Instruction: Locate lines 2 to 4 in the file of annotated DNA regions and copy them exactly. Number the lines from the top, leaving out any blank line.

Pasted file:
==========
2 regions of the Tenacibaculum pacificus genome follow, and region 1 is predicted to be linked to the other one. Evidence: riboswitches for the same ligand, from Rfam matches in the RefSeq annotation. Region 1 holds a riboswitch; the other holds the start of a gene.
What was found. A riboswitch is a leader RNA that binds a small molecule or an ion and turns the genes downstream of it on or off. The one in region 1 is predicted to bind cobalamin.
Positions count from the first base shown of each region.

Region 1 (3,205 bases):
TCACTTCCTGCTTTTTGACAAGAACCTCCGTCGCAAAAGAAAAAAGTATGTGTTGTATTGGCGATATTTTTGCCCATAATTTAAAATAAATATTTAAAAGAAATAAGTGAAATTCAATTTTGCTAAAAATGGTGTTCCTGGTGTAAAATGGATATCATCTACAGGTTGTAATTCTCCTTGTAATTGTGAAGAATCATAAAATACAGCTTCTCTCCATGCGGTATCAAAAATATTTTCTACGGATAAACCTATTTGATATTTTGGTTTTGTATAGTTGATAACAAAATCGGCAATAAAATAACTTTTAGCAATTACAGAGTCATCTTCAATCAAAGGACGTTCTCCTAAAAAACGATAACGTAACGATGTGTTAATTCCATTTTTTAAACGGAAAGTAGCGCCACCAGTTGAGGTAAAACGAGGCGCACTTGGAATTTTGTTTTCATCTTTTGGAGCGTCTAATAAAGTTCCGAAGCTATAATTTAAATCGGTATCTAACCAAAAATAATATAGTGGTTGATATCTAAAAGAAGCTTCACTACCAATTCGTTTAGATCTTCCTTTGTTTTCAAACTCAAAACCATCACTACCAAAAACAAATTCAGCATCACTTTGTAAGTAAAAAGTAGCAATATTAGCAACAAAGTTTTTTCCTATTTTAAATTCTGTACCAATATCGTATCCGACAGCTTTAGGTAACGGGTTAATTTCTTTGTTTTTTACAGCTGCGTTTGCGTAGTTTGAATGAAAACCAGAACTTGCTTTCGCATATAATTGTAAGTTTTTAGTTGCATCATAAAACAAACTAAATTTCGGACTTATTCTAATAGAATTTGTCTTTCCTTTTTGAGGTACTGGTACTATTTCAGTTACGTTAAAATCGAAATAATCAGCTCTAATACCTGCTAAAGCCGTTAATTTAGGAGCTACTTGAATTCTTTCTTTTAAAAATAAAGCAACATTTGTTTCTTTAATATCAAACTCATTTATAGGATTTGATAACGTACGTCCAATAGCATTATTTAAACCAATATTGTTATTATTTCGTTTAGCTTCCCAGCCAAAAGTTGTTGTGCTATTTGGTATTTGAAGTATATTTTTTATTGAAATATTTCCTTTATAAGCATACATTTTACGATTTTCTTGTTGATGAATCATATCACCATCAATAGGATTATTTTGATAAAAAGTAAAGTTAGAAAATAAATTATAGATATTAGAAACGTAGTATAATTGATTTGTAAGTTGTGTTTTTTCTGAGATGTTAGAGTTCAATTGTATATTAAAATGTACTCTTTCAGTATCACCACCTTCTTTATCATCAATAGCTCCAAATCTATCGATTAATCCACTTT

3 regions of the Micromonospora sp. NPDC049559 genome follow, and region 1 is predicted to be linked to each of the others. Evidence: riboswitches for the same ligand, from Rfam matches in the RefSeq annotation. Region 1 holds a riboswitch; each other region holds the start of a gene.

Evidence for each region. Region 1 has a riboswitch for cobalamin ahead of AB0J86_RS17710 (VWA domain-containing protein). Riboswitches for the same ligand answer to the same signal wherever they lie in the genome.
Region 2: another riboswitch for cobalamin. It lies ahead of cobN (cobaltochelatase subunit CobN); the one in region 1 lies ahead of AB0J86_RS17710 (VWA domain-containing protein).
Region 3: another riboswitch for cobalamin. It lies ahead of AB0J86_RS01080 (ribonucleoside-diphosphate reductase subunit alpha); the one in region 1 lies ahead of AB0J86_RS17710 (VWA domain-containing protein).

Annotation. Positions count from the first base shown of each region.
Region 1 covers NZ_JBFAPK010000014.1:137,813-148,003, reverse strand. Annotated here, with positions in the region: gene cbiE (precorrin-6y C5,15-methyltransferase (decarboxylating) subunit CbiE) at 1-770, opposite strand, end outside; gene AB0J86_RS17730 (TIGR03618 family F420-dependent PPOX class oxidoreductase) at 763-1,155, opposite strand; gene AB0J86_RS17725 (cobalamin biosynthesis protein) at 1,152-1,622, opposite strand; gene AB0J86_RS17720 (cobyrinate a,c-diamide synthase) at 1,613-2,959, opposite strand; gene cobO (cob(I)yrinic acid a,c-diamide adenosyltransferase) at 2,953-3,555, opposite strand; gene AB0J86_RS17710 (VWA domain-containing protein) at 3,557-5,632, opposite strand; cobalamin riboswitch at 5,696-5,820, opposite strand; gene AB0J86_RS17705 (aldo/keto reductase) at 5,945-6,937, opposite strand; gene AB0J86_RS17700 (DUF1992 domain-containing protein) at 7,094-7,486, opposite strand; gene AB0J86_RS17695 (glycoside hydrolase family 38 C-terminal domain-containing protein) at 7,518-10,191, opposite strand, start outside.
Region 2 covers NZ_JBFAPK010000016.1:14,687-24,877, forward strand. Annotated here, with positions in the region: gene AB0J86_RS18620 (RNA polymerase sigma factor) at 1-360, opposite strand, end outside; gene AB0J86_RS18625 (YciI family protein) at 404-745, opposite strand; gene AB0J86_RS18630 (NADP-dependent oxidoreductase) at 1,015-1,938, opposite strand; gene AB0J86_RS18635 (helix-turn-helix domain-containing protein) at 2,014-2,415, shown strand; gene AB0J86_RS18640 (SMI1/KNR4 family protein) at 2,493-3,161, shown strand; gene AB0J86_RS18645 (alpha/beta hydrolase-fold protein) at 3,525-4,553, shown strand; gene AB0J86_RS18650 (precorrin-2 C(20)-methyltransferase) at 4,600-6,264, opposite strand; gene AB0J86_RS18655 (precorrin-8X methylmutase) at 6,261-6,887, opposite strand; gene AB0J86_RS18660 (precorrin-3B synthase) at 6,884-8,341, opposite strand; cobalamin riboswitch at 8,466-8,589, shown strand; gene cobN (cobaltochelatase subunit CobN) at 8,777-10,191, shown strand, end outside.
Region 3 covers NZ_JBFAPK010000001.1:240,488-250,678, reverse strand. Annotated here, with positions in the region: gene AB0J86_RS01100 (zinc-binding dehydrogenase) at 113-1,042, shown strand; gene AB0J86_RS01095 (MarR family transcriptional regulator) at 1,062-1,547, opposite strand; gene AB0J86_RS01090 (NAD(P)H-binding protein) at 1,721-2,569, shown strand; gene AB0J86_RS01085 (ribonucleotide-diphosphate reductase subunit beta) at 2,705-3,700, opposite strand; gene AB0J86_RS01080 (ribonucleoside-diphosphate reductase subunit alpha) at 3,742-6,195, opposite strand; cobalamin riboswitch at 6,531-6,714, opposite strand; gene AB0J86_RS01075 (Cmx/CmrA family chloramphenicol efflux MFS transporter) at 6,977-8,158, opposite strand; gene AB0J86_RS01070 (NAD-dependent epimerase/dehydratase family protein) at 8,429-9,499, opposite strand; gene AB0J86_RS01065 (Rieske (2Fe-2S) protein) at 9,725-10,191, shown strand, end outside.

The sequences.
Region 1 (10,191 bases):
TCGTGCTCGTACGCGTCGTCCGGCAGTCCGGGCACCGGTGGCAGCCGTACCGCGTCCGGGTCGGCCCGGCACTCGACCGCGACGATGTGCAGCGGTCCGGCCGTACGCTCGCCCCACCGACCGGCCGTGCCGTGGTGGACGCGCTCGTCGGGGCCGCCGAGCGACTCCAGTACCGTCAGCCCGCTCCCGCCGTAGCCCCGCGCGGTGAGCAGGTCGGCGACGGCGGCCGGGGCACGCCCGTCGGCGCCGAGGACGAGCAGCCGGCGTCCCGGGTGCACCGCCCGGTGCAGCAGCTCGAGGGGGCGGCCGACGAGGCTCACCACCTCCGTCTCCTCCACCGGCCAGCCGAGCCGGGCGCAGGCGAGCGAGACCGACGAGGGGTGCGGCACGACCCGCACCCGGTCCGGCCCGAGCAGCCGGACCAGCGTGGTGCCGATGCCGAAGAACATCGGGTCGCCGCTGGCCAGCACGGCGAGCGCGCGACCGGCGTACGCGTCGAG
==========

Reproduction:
What was found. A riboswitch is a leader RNA that binds a small molecule or an ion and turns the genes downstream of it on or off. The one in region 1 is predicted to bind cobalamin.
Positions count from the first base shown of each region.

Region 1 (3,205 bases):